Working Together: Part 4. Applying Human Rights Principles

Working Together: Part 4. Applying Human Rights Principles


[Music] Organizations should follow human rights principles and Code obligations when implementing the AODA standards. Keep these points in mind: Don’t create new barriers: Don’t make changes to facilities, services, goods, technology, or procedures that reinforce or create new barriers. Design inclusively: Make choices that work for as many people as possible, especially those with disabilities, while meeting individual needs. Favour integration over segregation: Usually the best accommodations allow people with disabilities to participate in similar ways with everyone else. Equal outcomes sometimes require different treatment: Different or separate accommodations may be necessary to help people do their jobs or access services. Involve those who need accommodations in exploring solutions: They often know what works best for them. Make sure the process and solutions meet the individuals’ needs and promote privacy, dignity, and respect. And, spread out accessibility costs: People with disabilities should not face extra costs for accommodations they need to do their job or to receive a service. Accessibility should be factored in as part of the overall cost of doing business. The Code and AODA accessibility standards are laws that work together to promote equality and accessibility in Ontario. Under the Code, employers must consider disability-related accommodation requests and provide timely accommodation, from recruiting and hiring through to retirement or dismissal. The Employment Standard of the Integrated Accessibility Standards Regulation builds on these requirements. Organizations must set up processes to address employee accommodation needs at all stages of their employment. Except for small organizations, employers must have a written process to document an employee’s accommodation needs in an individual accommodation plan. This important step helps ensure that all the necessary people are involved, the right steps are taken and the best possible solutions are considered and put in place. The Information and Communications Standard and the Transportation Standard of the IASR also complement the Code’s duty to accommodate requirement. As you implement the accessibility standards, please keep in mind the Code principles and requirements you’ve learned in this training.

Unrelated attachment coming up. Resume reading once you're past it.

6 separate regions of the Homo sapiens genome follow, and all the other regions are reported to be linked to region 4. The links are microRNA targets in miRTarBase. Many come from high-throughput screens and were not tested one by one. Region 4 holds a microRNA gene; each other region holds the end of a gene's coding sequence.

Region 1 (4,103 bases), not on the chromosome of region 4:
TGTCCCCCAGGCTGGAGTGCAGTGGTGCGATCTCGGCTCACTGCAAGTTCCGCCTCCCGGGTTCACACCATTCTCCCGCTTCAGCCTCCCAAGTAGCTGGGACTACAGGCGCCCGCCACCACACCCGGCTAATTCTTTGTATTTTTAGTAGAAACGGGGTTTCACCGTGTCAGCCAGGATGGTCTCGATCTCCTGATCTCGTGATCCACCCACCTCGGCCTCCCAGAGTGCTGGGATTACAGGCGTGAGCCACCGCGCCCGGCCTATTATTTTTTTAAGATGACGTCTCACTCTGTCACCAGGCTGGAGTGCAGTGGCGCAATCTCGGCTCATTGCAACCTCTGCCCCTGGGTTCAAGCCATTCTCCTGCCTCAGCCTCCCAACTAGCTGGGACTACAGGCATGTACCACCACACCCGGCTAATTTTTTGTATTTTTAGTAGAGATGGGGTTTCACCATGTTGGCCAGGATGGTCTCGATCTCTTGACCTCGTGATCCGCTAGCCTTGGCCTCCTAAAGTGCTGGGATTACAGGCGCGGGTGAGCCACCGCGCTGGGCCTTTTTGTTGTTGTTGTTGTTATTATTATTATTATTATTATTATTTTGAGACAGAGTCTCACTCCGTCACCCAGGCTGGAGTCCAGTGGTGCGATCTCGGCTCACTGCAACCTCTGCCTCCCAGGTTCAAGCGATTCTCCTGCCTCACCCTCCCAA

2 thoughts on “Working Together: Part 4. Applying Human Rights Principles

  1. The CC/transcript for this video is incorrect.  Here is the correct text:

    Organizations should follow human rights principles and code obligations implementing the AODA standards.  Keep these points in mind:
    *don't create new barriers
    *don't make changes to facilities, services, goods, technology, or procedures that a reinforced or create new barriers
    *designed inclusively, make choices that work for as many people as possible, especially those with disabilities while meeting individual needs
    *favour integration over segregation.  Usually the best accommodations a lot of people with disabilities to participate in similar ways with everyone else
    *equal outcomes sometimes require different treatment.  Different or separate accommodations may be necessary to help people do their jobs or access services
    *Involve vaudeville as we need accommodations in exploring solutions.  They often know what works best for them.  Make sure the process and solutions meet individuals needs and promote privacy, dignity and respect
    *Spread out accessibility costs.  People with disabilities should not face extra cost for accommodations the need to do their job or to receive a service. Accessibility should be factored in as part of the overall cost of doing business.

    The Code and AODA Accessibility Standards are laws that work together to promote equality and accessibility in Ontario.  Under the Code employers must consider disability-related accommodation requests and provide tiny accommodation from recruiting and hiring through to  retirement or dismissal.  The Employment Standard of the Integrated Accessibility Standards Regulations builds on these requirements.  Organizations must set of processes to address employees accommodation needs at all stages  of their employment.  Except for small organizations, employers must have a written process to document in employees accommodation needs in an individual accommodation plan.  This important  step helps ensure that all the necessary people are involved, the right steps are taken, and the best possible solutions are considered and put in place.  For Information and Communication Standard, the Transportation Standard, and the Design of Public Spaces Standard of the ISAR also compliment the Code's duty to accommodate requirement.  As you implement the Accessibility Standards please keep in mind the core principles and requirements you've learned in this training.

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